Letting Go with Guy Finley

Any human being who has to hold himself together is someone who is ready to fall apart. Trying to hold yourself together is a terrible way to go through life. Our task is to prove this to ourselves. The fears of falling apart can never be quieted by adding more pieces to your self, such as success or the hopes of success. With this approach to life, you wear out faster, because you now have even more conditions you believe you must control in order to keep your life together. Consider closely the following higher insight. It reveals the intelligence behind your wish to let go.

Anything that you have to control, controls you. The problem with self-control is that it is part of a war inside of you. No one ever wins in a war! Let’s look at this same idea again from a slightly different perspective. Whenever an uncertain situation arises, the mind works feverishly to resolve it in order to regain a sense of being in control. However, the more feverishly the mind works, the more out of control you become! You can see this for yourself. Anything that is afraid of losing control is already out of control: an accident waiting to happen. There is more, and we must see it all if we are ever going to rise above our present life-level to true self-certainty.

Whenever we picture ourselves, there is one image that rarely, if ever, enters into our mental movie: that of being someone who is ready to fall apart. But again, few of us see ourselves in any self-compromising light at all. We feel safe within the dimly lit theater of our own circle-of-self pictures, and we return to it often—especially when the harsh light of reality starts to break through and show us that we may not be as together as we’d like to think. This is why we need the truth in our lives. The truth is what allows us to see reality without being frightened about what we see. Part of the truth’s rescuing action is to reveal to us that we are not apart from what we see. From this unique, inner vantage point, the light of reality isn’t harsh—it’s Home. The more of this light we can welcome into our circle-of-self and its cast of 1,001 self-images, the easier it becomes to let go. Why? Because we aren’t losing anything except for what has been keeping us in the darkness.

If we are honest, we realize that our lives seem to grow smaller as we grow older. We have fewer friends, fewer activities; we take fewer and fewer risks. But why? Why should a person’s possibilities for new and stimulating impressions diminish with their age? Why, if we are continuing to develop and grow as we should be, shouldn’t we be looking for greater and greater personal challenges instead of avoiding them? Could this slowly constricting life of ours be the result of an unconscious urge on our part to avoid any situation or relationship that might toss the proverbial straw onto the camel’s back of our picture of ourselves?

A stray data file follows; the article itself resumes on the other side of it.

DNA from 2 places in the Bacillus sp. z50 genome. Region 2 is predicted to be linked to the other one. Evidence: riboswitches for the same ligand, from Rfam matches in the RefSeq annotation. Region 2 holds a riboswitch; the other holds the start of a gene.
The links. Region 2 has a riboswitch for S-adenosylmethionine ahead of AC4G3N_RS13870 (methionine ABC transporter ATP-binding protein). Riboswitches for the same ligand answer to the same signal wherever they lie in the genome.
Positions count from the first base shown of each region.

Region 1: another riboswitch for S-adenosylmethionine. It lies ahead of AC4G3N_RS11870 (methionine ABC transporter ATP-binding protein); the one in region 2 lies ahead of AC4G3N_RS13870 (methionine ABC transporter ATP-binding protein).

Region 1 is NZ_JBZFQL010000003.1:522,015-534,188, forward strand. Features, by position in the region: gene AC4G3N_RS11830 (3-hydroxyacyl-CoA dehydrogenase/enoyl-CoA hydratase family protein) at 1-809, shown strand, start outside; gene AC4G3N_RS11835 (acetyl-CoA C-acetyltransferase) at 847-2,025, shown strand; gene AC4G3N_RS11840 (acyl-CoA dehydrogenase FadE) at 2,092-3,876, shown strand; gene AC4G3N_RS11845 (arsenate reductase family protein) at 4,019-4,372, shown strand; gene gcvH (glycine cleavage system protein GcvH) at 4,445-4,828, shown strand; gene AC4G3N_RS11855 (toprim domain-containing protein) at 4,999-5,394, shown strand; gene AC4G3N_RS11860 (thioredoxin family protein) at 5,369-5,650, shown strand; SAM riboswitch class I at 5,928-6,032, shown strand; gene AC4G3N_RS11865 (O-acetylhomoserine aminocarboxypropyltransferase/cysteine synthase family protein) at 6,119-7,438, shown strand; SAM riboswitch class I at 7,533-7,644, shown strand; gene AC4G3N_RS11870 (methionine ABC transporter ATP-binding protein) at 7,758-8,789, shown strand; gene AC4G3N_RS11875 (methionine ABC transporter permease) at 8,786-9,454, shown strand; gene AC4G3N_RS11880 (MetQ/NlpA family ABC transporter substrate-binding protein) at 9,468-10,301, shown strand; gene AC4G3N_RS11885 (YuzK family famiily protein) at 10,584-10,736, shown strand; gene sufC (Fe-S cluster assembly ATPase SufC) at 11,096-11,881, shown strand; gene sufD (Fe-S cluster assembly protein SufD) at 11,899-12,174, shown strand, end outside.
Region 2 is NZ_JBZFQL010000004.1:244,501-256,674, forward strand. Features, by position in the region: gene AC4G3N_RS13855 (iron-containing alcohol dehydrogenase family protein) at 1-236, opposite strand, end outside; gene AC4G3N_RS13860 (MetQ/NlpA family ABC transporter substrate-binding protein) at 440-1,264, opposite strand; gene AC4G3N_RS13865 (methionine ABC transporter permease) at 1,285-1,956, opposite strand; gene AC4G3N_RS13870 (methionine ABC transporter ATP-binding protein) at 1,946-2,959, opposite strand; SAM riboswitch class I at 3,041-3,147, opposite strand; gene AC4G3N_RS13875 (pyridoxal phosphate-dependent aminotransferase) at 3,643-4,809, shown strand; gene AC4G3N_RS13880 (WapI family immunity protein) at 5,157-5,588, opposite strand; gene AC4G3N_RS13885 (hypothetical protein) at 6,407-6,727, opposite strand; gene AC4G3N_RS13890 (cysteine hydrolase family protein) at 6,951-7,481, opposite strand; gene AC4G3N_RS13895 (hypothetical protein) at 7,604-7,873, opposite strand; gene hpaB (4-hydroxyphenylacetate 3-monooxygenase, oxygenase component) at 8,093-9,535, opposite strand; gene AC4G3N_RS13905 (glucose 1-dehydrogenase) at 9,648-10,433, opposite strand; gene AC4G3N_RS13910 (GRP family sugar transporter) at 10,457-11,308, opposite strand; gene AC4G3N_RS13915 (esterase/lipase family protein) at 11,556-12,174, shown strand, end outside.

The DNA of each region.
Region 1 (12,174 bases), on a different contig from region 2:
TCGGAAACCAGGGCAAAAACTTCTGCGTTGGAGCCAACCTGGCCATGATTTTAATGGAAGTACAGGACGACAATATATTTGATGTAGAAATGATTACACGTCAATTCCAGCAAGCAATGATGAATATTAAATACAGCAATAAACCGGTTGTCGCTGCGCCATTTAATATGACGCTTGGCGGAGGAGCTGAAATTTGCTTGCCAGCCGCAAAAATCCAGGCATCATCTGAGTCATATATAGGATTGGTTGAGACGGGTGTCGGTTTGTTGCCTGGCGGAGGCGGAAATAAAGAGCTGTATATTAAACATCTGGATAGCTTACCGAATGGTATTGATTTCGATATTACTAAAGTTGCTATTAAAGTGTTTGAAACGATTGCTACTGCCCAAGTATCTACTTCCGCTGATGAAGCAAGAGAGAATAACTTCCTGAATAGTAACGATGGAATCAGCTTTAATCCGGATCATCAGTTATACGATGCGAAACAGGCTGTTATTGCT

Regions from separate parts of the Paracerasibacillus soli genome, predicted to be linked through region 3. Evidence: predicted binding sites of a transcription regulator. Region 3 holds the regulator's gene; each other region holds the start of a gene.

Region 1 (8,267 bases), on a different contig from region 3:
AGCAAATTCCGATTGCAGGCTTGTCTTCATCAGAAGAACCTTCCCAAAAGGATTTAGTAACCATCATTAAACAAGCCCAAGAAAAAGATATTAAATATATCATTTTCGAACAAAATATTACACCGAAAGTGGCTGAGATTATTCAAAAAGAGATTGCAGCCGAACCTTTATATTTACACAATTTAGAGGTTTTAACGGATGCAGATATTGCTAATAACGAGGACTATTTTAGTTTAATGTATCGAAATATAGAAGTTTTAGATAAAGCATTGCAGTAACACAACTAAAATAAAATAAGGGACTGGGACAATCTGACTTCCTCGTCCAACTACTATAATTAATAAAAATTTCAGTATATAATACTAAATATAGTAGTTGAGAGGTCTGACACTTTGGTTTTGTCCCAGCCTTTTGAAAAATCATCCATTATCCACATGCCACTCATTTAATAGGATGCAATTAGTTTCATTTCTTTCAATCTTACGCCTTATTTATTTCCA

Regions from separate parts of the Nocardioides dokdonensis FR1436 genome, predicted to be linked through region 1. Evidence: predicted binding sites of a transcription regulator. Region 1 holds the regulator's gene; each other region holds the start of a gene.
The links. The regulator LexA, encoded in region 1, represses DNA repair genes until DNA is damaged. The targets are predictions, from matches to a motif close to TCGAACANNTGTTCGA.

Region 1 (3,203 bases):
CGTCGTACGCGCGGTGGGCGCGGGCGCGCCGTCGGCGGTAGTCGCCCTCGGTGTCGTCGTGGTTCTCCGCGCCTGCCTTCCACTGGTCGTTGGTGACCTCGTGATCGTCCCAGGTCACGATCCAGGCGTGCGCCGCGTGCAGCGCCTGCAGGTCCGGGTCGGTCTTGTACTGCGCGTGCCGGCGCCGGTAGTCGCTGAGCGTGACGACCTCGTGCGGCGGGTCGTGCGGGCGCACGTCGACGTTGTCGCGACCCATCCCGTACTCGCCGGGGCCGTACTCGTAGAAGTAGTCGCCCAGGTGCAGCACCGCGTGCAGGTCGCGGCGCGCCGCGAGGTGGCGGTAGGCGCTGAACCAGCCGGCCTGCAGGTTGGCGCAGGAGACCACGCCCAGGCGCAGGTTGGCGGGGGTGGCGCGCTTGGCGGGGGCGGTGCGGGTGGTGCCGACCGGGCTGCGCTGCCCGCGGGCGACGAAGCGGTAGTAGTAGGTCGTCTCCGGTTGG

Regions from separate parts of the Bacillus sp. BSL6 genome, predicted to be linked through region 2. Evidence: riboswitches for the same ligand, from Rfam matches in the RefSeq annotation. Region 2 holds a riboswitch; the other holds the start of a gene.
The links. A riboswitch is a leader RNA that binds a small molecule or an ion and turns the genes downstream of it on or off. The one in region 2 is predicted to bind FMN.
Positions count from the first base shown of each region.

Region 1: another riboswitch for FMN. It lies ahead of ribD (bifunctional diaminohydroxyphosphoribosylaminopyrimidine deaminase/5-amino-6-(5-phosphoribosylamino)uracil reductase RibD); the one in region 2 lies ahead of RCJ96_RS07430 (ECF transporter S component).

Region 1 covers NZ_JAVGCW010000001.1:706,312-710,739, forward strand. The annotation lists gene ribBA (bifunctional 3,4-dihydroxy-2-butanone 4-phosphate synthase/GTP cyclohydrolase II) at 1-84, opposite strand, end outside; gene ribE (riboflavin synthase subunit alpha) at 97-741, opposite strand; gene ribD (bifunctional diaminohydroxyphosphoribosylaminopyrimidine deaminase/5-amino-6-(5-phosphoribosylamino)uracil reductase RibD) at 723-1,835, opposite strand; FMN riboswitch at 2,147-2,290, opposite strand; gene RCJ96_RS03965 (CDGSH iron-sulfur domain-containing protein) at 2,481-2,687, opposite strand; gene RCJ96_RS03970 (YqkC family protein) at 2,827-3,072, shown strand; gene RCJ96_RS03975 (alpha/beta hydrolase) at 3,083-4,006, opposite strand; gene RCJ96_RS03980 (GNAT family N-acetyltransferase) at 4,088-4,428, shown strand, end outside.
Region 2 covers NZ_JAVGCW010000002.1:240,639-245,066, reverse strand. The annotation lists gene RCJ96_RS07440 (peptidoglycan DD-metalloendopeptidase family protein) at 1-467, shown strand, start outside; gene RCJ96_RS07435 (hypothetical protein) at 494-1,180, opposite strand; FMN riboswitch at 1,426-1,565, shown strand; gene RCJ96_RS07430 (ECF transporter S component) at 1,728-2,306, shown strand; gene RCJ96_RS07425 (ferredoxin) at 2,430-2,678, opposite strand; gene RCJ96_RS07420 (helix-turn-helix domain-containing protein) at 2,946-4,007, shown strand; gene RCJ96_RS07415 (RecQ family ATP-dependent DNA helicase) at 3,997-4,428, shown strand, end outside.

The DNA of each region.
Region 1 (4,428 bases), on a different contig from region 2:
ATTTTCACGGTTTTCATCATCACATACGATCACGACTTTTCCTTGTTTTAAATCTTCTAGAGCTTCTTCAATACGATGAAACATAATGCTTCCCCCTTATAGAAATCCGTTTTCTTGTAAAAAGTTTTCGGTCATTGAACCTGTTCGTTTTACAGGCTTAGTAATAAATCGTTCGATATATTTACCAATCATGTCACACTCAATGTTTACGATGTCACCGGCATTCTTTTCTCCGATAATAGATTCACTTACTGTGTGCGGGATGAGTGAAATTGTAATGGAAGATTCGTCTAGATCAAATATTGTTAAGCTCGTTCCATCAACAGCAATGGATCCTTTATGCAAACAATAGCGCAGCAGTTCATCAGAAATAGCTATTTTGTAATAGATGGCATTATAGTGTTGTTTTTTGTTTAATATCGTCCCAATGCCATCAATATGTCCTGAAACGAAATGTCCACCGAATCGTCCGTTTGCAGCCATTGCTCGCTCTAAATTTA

“I can see the logic of what you are saying, but as you said, I don’t think this applies to me.”
“Are you willing to see if it does?”
“Of course.”
“Good. Do you ever get angry or anxious?”
“Yes, I do, but what does that have to do with falling apart?”
“Let’s see. What makes you angry or anxious?”
“When things don’t go the way I want them to.”
“In other words, you’ve pictured how things should be, and when life doesn’t confirm these pictures, you get negative in one way or another.”
“Yes, that about describes it. What are you getting at?”
“Let’s work together at this. You said that when life doesn’t confirm your self-pictures, your hope of future security, love in relationships, or whatever it is, then some kind of stress or unhappiness comes up as these pictures of yours begin to fall apart?”
“Please proceed.”
“This shows us that within your present way of thinking, you believe your future happiness actually depends upon these pictures. This is why, as your pictures begin to crumble, so do you!”
“Yes, but why do I get angry or anxious?”
“Because these punishing emotions are part of a subtle system of self-subterfuge that accomplishes two dark things at once: it keeps the problem alive and, at the same time, it keeps the real solution out of sight.”
“What is the problem?”
“Essentially, it is a lack of understanding about your true nature. You are about to discover that you are not who you think you are. No matter how attractive or repulsive, you are not any picture you may be holding of yourself.”
“And what is the real solution?”
“Go ahead and let yourself fall apart!”
“What? That’s going to take some explanation!”
“And there is one if you will go through the experience; but for now, here is the intelligence behind this unexpected answer: you are not what will fall apart. Who you are can never fall apart. What will collapse is the haunted house of self-flattering and security-seeking pictures you had mistakenly identified as a solution to your shaky life. These pictures are not the solution to your shakiness, they are the source of it.”

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